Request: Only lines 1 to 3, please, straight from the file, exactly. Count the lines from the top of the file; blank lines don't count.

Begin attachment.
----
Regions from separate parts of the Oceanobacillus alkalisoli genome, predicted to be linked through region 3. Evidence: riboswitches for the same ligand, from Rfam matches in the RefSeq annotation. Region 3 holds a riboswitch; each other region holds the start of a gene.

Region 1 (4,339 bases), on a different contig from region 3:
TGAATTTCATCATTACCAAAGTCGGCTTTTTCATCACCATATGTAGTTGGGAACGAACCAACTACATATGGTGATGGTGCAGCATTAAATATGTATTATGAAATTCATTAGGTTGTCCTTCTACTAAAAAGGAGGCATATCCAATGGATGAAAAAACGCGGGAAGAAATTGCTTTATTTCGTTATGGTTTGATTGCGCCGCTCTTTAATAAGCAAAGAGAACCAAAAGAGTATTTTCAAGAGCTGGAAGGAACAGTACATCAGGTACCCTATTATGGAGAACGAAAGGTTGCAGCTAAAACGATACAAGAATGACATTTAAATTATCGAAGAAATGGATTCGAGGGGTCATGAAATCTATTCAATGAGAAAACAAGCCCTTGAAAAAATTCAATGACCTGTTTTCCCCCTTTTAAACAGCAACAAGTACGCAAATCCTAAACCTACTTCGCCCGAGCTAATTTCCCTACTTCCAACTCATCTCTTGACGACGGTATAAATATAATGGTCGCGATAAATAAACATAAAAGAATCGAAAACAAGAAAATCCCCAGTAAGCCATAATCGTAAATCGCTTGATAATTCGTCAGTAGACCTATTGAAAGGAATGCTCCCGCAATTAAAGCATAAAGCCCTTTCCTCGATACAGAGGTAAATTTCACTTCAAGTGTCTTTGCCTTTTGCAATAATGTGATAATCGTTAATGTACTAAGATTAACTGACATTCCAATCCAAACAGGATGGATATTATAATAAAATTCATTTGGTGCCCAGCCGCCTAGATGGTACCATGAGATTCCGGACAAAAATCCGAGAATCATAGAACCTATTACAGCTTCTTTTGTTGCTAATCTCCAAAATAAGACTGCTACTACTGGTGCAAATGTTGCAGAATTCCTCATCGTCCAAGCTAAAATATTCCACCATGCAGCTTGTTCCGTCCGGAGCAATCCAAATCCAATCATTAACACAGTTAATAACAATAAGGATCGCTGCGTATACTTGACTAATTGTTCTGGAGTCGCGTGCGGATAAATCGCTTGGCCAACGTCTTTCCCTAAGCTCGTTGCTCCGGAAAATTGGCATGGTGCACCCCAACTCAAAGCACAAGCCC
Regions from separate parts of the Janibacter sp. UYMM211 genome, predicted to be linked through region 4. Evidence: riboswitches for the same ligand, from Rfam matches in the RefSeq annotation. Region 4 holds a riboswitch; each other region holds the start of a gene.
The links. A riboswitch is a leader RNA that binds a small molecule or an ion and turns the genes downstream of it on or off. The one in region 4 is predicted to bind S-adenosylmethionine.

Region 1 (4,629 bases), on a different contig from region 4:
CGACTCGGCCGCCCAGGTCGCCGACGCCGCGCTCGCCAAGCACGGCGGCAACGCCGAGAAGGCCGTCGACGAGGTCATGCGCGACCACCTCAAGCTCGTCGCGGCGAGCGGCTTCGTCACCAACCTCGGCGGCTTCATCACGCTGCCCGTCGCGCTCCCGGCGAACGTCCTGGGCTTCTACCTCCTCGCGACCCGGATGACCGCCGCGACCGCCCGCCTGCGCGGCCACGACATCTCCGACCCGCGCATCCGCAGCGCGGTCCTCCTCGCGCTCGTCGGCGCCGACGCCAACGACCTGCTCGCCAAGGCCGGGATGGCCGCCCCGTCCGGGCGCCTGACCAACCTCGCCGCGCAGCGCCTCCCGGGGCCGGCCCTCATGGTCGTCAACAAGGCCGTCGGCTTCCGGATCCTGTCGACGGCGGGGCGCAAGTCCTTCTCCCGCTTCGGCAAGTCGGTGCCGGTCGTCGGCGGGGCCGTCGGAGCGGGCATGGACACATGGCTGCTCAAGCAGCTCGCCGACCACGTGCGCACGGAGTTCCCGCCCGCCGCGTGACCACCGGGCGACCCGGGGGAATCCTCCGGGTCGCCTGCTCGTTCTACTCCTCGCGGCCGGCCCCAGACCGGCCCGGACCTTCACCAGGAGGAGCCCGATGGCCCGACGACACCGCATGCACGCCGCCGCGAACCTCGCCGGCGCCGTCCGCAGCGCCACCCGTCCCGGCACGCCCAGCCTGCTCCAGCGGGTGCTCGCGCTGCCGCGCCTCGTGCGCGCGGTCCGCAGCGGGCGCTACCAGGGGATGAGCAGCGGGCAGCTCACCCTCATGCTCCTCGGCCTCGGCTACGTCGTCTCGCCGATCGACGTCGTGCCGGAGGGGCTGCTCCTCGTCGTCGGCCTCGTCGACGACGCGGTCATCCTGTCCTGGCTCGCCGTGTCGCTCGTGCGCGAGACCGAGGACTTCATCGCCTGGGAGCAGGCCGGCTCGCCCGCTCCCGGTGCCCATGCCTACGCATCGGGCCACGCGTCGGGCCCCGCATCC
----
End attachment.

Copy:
Regions from separate parts of the Oceanobacillus alkalisoli genome, predicted to be linked through region 3. Evidence: riboswitches for the same ligand, from Rfam matches in the RefSeq annotation. Region 3 holds a riboswitch; each other region holds the start of a gene.

Region 1 (4,339 bases), on a different contig from region 3:
TGAATTTCATCATTACCAAAGTCGGCTTTTTCATCACCATATGTAGTTGGGAACGAACCAACTACATATGGTGATGGTGCAGCATTAAATATGTATTATGAAATTCATTAGGTTGTCCTTCTACTAAAAAGGAGGCATATCCAATGGATGAAAAAACGCGGGAAGAAATTGCTTTATTTCGTTATGGTTTGATTGCGCCGCTCTTTAATAAGCAAAGAGAACCAAAAGAGTATTTTCAAGAGCTGGAAGGAACAGTACATCAGGTACCCTATTATGGAGAACGAAAGGTTGCAGCTAAAACGATACAAGAATGACATTTAAATTATCGAAGAAATGGATTCGAGGGGTCATGAAATCTATTCAATGAGAAAACAAGCCCTTGAAAAAATTCAATGACCTGTTTTCCCCCTTTTAAACAGCAACAAGTACGCAAATCCTAAACCTACTTCGCCCGAGCTAATTTCCCTACTTCCAACTCATCTCTTGACGACGGTATAAATATAATGGTCGCGATAAATAAACATAAAAGAATCGAAAACAAGAAAATCCCCAGTAAGCCATAATCGTAAATCGCTTGATAATTCGTCAGTAGACCTATTGAAAGGAATGCTCCCGCAATTAAAGCATAAAGCCCTTTCCTCGATACAGAGGTAAATTTCACTTCAAGTGTCTTTGCCTTTTGCAATAATGTGATAATCGTTAATGTACTAAGATTAACTGACATTCCAATCCAAACAGGATGGATATTATAATAAAATTCATTTGGTGCCCAGCCGCCTAGATGGTACCATGAGATTCCGGACAAAAATCCGAGAATCATAGAACCTATTACAGCTTCTTTTGTTGCTAATCTCCAAAATAAGACTGCTACTACTGGTGCAAATGTTGCAGAATTCCTCATCGTCCAAGCTAAAATATTCCACCATGCAGCTTGTTCCGTCCGGAGCAATCCAAATCCAATCATTAACACAGTTAATAACAATAAGGATCGCTGCGTATACTTGACTAATTGTTCTGGAGTCGCGTGCGGATAAATCGCTTGGCCAACGTCTTTCCCTAAGCTCGTTGCTCCGGAAAATTGGCATGGTGCACCCCAACTCAAAGCACAAGCCC